Editor’s note: For our 2023 fall arts preview, the Denver Gazette is profiling emerging artists who are introducing new ideas, voices, skills and approaches that are changing the ways audiences are experiencing and engaging with the arts. Look for the ninth and final installment in our series Wednesday.
Digital projection artists Sam Moritz and Pat Higgins are all about blurring lines, bending light and breaking rules. They first bonded over their passion for exploring the massive potential of the developing intersection of light, art and projection mapping.
That’s a technological innovation that lets you overlay video onto any surface, like, say, a building, a table or even a face. Anything. This fluid technique toys with your perception, because your eyes might think they actually painted on top of a building. Which, in a way, they have. Only, using light as their paint. And with the flip of a switch, it’s gone.
“Light is a powerful yet ephemeral medium,” they told me in a collectively signed email. Like the projects Moritz and Higgins produce, it’s hard to know where one ends and the other begins.
“Light allows us the ability to take over entire building facades, and transform the spaces and environments around us – and it’s even better when accompanied with music.”
If this all seems altogether unfamiliar to you, it’s probably not.
During recent holiday seasons, you might have noticed video and 3D art being projected onto downtown buildings, notably the D&F Clock Tower on the 16th Street Mall, and at Union Station
“We bring a number of events to life using projection mapping and custom 3D-animated content,” they say.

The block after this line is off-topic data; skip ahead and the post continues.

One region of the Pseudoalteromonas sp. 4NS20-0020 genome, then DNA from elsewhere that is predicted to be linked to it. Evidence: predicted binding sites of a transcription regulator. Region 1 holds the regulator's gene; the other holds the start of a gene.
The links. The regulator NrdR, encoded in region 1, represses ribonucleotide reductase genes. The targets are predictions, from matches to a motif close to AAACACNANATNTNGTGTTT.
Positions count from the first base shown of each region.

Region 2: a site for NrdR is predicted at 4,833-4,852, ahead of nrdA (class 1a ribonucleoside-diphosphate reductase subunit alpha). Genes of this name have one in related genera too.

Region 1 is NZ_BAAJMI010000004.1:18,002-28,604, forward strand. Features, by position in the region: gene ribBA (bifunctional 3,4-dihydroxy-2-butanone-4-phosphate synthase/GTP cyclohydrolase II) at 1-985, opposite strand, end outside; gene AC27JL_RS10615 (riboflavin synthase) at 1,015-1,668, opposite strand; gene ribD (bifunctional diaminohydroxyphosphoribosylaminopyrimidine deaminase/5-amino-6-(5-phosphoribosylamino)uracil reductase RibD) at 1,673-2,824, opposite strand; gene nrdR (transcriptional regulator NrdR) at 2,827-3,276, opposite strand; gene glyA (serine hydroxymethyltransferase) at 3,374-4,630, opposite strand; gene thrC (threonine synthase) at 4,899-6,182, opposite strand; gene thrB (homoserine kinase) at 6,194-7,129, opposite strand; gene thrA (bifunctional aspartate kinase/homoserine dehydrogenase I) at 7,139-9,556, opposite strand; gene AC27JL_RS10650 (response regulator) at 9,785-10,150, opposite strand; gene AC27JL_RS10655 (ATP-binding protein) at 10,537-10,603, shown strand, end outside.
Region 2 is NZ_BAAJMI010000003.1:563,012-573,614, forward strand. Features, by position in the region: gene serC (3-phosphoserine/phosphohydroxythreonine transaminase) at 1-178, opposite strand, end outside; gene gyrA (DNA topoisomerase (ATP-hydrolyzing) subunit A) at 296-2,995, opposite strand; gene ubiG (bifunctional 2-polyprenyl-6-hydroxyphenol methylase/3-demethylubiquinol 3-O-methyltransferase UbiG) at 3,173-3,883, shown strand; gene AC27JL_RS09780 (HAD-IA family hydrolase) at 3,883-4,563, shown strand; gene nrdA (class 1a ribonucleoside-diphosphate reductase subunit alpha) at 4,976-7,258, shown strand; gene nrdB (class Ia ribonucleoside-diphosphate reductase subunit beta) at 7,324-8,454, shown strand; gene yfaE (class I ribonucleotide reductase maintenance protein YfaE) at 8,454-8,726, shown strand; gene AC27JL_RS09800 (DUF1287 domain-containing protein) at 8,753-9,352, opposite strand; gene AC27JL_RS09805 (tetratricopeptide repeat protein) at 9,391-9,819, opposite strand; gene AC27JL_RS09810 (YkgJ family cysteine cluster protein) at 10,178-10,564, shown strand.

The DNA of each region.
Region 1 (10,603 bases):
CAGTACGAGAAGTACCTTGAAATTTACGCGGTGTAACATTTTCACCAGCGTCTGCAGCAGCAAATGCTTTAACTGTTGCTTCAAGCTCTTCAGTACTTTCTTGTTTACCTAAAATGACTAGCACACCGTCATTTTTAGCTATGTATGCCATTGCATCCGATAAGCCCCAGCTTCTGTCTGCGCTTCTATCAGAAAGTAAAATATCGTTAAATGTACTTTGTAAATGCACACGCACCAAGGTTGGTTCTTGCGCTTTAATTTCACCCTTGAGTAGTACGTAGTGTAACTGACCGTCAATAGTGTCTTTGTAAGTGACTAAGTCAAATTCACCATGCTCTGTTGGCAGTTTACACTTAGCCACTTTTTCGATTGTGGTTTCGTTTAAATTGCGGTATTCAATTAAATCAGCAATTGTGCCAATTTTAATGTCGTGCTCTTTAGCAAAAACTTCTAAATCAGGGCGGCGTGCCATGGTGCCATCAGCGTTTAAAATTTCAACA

But projecting light art onto walls is just the start of what Moritz and Higgins do under the combined artist name WAVEFORM.exp, including traffic-stopping displays and standalone installations. (The suffix is short for “experiential.”) Essentially, they use light to turn artwork, architecture and objects into vivid nocturnal experiences. They are constantly bringing new visual interest and visibility to otherwise empty spaces, especially along the 16th Street Mall.
The nature of their work allows the pair to collaborate with artists of most every discipline. They work in close collaboration with Night Lights Denver, the Denver Theatre District and the Downtown Denver Partnership. “And we regularly have some fun things in the works with the Museum of Outdoor Arts at Marjorie Park in Greenwood Village,” they say.
“This medium allows us to design and explore mixed-media light art in a way that complements – or stands in contrast to – the surrounding environment. We are constantly experimenting with some of the latest programs and technology, allowing us to continue to blend the boundaries between the physical and digital worlds, creating high-impact, shareable experiences that don’t require a headset or a phone.”
This is a rapidly evolving commercial art form that appeals to Moritz and Higgins because of the creative freedom it both allows and inspires – and because the possibilities are endless. Especially by embracing and experimenting with emerging technologies like A.I.
“This time we live in is special,” they say. “We all have this incredible opportunity to thrive in the digital renaissance through the fusion of physical and digital art.”
Let there be light!
Meet the artists: Sam Moritz and Pat Higgins
• Hometown: Moritz is from Boulder and now lives in Denver. Higgins is from Clarksville, Md., and now lives in Golden.
• Your primary disciplines: 3D animation, projection mapping and installation art
• How are you shaking things up? “To us, it’s incredible when the line between art and architecture is blended and spaces are created for people to gather and feel encouraged to be inspired. With this ideology, and through careful planning and collaboration with designers of all fields, you can find incredible ways to augment otherwise empty spaces with bubbling life.”
• Your web site: waveformexp.com